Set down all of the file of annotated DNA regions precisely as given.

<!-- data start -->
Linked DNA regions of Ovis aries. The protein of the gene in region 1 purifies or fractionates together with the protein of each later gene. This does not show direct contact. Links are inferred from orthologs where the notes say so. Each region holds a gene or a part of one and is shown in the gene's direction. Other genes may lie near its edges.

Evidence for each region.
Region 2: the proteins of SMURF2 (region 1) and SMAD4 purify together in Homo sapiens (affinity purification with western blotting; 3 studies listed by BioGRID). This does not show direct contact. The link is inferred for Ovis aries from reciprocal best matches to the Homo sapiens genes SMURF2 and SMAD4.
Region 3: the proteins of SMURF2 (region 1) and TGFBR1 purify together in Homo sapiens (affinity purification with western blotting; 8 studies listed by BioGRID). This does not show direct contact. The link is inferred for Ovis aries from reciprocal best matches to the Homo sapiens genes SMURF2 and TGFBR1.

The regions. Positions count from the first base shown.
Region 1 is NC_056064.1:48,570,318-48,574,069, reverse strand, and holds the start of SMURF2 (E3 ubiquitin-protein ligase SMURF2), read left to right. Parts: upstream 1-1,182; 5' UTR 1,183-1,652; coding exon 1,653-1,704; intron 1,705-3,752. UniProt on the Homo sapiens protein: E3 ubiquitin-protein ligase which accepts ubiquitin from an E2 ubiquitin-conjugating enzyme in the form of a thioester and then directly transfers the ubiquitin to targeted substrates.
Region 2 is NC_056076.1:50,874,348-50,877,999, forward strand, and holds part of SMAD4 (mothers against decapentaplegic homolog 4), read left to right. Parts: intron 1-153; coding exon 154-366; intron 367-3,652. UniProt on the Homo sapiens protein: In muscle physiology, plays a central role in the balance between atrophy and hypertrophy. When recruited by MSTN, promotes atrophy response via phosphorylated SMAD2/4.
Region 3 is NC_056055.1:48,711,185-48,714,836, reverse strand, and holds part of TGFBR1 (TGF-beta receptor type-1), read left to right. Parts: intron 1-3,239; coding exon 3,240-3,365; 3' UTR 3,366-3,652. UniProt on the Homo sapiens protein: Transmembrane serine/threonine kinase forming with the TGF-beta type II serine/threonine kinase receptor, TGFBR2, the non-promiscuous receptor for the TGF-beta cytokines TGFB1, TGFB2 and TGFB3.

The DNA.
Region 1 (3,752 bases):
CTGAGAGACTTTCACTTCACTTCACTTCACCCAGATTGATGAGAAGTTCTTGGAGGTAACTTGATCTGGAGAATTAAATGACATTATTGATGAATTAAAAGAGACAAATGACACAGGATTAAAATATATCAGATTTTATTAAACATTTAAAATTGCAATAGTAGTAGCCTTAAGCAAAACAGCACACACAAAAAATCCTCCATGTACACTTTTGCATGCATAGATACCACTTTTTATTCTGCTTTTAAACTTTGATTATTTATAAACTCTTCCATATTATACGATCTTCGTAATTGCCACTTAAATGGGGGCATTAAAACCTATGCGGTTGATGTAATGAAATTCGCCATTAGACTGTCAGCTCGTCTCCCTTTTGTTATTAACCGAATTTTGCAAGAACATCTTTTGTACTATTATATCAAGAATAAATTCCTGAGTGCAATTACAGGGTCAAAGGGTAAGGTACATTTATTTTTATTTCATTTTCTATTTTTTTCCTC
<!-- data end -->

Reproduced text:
Linked DNA regions of Ovis aries. The protein of the gene in region 1 purifies or fractionates together with the protein of each later gene. This does not show direct contact. Links are inferred from orthologs where the notes say so. Each region holds a gene or a part of one and is shown in the gene's direction. Other genes may lie near its edges.

Evidence for each region.
Region 2: the proteins of SMURF2 (region 1) and SMAD4 purify together in Homo sapiens (affinity purification with western blotting; 3 studies listed by BioGRID). This does not show direct contact. The link is inferred for Ovis aries from reciprocal best matches to the Homo sapiens genes SMURF2 and SMAD4.
Region 3: the proteins of SMURF2 (region 1) and TGFBR1 purify together in Homo sapiens (affinity purification with western blotting; 8 studies listed by BioGRID). This does not show direct contact. The link is inferred for Ovis aries from reciprocal best matches to the Homo sapiens genes SMURF2 and TGFBR1.

The regions. Positions count from the first base shown.
Region 1 is NC_056064.1:48,570,318-48,574,069, reverse strand, and holds the start of SMURF2 (E3 ubiquitin-protein ligase SMURF2), read left to right. Parts: upstream 1-1,182; 5' UTR 1,183-1,652; coding exon 1,653-1,704; intron 1,705-3,752. UniProt on the Homo sapiens protein: E3 ubiquitin-protein ligase which accepts ubiquitin from an E2 ubiquitin-conjugating enzyme in the form of a thioester and then directly transfers the ubiquitin to targeted substrates.
Region 2 is NC_056076.1:50,874,348-50,877,999, forward strand, and holds part of SMAD4 (mothers against decapentaplegic homolog 4), read left to right. Parts: intron 1-153; coding exon 154-366; intron 367-3,652. UniProt on the Homo sapiens protein: In muscle physiology, plays a central role in the balance between atrophy and hypertrophy. When recruited by MSTN, promotes atrophy response via phosphorylated SMAD2/4.
Region 3 is NC_056055.1:48,711,185-48,714,836, reverse strand, and holds part of TGFBR1 (TGF-beta receptor type-1), read left to right. Parts: intron 1-3,239; coding exon 3,240-3,365; 3' UTR 3,366-3,652. UniProt on the Homo sapiens protein: Transmembrane serine/threonine kinase forming with the TGF-beta type II serine/threonine kinase receptor, TGFBR2, the non-promiscuous receptor for the TGF-beta cytokines TGFB1, TGFB2 and TGFB3.

The DNA.
Region 1 (3,752 bases):
CTGAGAGACTTTCACTTCACTTCACTTCACCCAGATTGATGAGAAGTTCTTGGAGGTAACTTGATCTGGAGAATTAAATGACATTATTGATGAATTAAAAGAGACAAATGACACAGGATTAAAATATATCAGATTTTATTAAACATTTAAAATTGCAATAGTAGTAGCCTTAAGCAAAACAGCACACACAAAAAATCCTCCATGTACACTTTTGCATGCATAGATACCACTTTTTATTCTGCTTTTAAACTTTGATTATTTATAAACTCTTCCATATTATACGATCTTCGTAATTGCCACTTAAATGGGGGCATTAAAACCTATGCGGTTGATGTAATGAAATTCGCCATTAGACTGTCAGCTCGTCTCCCTTTTGTTATTAACCGAATTTTGCAAGAACATCTTTTGTACTATTATATCAAGAATAAATTCCTGAGTGCAATTACAGGGTCAAAGGGTAAGGTACATTTATTTTTATTTCATTTTCTATTTTTTTCCTC